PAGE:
Think Rajasthan and one is swarmed with clichés: Colour, brave warriors, heritage, daunting forts. And it is a pleasure to discover that clichés sometimes work because they have a way of coming alive. The Marwar Festival, highlighting all that is glorious in Rajasthani tradition, will be held this year on October 25, 26.
Who would have thought kitsch could be so charming? The first evening of our stay at Jodhpur, when I venture into Mandore Gardens for the inauguration of the annual Marwar Festival, I do not have very high expectations. Blame it on everything I have read about it so far — glorious tradition, heritage, brave warriors of Rajasthan — the clichés had flown fast and furious at me. At Mandore, a hundred monkeys are waiting along with the tourists for the performances to begin, munching in a distracted fashion on the peanuts thrown their way. To pass the time, they eye our cameras and play hide and seek behind the trees that have grown in profusion all over the garden.
As the sun sinks into the desert that borders the city of Jodhpur and the evening turns mellow, the visitors get more and more restless. Suddenly in the middle of the noise, the first singer raises her husky voice to the tune of Rajasthan’s anthem, padharo mharo desh — welcome to our country — and a hush descends on the edgy crowds. The next three hours fly past. And I am sold. Bring on more of the glorious tradition!
And so, the next morning I step out into the mild early winter sunshine and head towards the main town square where we have been told the parade is to take place. The place is empty but for a group of young boys who have assembled there, holding their camels by short ropes. Slowly people start lining up the sides of the street and the first horse carriage crosses us, with pretty young girls dressed in colourful lehngas waving out to people with a smile. Following them is the pied piper of Jodhpur in resplendent purple silk and just behind him, dancers on their wooden horses, along with their music troupe, all on moving carts.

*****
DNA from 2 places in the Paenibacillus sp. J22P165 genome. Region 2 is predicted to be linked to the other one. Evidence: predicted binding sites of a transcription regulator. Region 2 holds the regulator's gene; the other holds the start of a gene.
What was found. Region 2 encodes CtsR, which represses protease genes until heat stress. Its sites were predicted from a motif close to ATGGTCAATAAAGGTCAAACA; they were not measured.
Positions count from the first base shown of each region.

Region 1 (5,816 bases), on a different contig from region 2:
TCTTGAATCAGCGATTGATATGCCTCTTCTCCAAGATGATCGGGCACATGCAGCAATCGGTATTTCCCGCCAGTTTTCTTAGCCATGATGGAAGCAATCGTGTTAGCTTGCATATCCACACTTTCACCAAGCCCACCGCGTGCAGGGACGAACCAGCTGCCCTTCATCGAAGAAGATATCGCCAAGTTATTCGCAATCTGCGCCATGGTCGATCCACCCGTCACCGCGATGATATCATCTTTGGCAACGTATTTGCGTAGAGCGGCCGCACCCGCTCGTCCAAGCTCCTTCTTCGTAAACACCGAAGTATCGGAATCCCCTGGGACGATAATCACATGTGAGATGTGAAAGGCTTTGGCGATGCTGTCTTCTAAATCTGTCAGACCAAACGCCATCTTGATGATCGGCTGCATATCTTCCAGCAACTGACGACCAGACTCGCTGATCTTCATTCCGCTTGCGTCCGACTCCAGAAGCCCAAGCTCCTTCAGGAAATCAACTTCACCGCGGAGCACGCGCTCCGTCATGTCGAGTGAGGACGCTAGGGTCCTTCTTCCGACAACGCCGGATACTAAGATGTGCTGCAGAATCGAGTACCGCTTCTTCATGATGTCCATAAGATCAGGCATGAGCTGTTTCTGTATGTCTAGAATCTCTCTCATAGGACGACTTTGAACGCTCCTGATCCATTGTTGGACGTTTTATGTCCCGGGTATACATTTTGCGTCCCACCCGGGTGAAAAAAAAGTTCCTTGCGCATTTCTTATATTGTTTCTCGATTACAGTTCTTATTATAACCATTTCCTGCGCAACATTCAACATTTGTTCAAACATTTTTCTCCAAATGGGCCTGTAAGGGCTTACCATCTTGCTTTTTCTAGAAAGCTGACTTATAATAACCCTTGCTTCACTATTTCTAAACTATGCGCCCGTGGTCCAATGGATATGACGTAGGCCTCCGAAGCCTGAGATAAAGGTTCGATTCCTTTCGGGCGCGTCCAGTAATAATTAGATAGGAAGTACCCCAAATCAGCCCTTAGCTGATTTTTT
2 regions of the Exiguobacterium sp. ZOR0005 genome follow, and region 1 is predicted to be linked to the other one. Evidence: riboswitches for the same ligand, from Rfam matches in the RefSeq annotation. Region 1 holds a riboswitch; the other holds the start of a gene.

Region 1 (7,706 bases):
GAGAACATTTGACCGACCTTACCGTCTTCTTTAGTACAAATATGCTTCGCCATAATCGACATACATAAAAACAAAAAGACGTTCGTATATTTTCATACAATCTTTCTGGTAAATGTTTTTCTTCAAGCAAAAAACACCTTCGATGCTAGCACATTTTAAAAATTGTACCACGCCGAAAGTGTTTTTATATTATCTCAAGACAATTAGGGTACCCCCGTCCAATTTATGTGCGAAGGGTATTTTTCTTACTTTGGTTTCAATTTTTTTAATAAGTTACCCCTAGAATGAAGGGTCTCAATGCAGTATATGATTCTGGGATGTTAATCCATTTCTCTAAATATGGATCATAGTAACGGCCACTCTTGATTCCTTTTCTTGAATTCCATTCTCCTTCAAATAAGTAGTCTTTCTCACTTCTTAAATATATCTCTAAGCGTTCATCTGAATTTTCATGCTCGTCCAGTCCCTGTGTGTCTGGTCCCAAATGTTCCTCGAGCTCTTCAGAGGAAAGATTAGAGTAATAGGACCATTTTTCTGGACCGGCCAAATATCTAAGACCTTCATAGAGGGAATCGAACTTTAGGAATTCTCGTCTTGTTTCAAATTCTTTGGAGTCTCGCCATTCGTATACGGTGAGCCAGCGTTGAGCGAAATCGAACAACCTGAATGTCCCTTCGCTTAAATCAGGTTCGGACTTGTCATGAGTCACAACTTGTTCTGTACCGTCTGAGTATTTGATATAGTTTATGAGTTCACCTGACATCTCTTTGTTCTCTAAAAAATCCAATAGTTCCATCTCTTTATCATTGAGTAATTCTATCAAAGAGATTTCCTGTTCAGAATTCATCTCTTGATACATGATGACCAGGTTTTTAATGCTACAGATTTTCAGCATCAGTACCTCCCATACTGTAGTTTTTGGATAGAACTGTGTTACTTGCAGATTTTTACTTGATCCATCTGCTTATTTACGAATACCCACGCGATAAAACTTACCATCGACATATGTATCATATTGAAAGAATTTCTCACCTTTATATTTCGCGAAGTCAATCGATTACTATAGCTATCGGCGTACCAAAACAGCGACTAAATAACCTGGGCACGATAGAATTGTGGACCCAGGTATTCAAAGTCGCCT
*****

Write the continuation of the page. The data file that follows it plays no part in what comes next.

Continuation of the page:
However, the most picturesque venue for the festival, indeed the most picturesque spot in Jodhpur, even when there is no festival, is the Mehrangarh Fort. The heart of what was the fortified city of Jodhpur, Mehrangarh was built in 1459 by Raja Rao Jodha (after whom the city is named). In a State where every few hundred kilometres boasts of a fort, Mehrangrah is still something special, seeming to rise as it does out of thin air. You crane your neck up at the hill, and suddenly, somewhere out of the middle, the fort sprouts up, reaching into the skies. Or so it seems from the perspective of one standing at the bottom.
We stick as close to the walls as possible on the narrow lane leading up to the fort, as silk-caparisoned elephants and camels amble past, moving their heads slowly to some inaudible music. Since we are “captive audience” then, the vendors along the path take this opportunity to sell us everything from tea spices to agarbatti, proudly calling out their USP that is anyway displayed on boards in front of their shops — Recommended by Lonely Planet. As we huff and puff our way up the steep cobble-stoned path, we stop at the edge to catch our breath, taking in the magnificent view of the city spread out beneath, like a deep blue blanket. Jodhpur may be called the blue city after the predominant colour of the dwellings, but it is the earthy browns of Mehrangarh that stay with you long after you leave Jodhpur.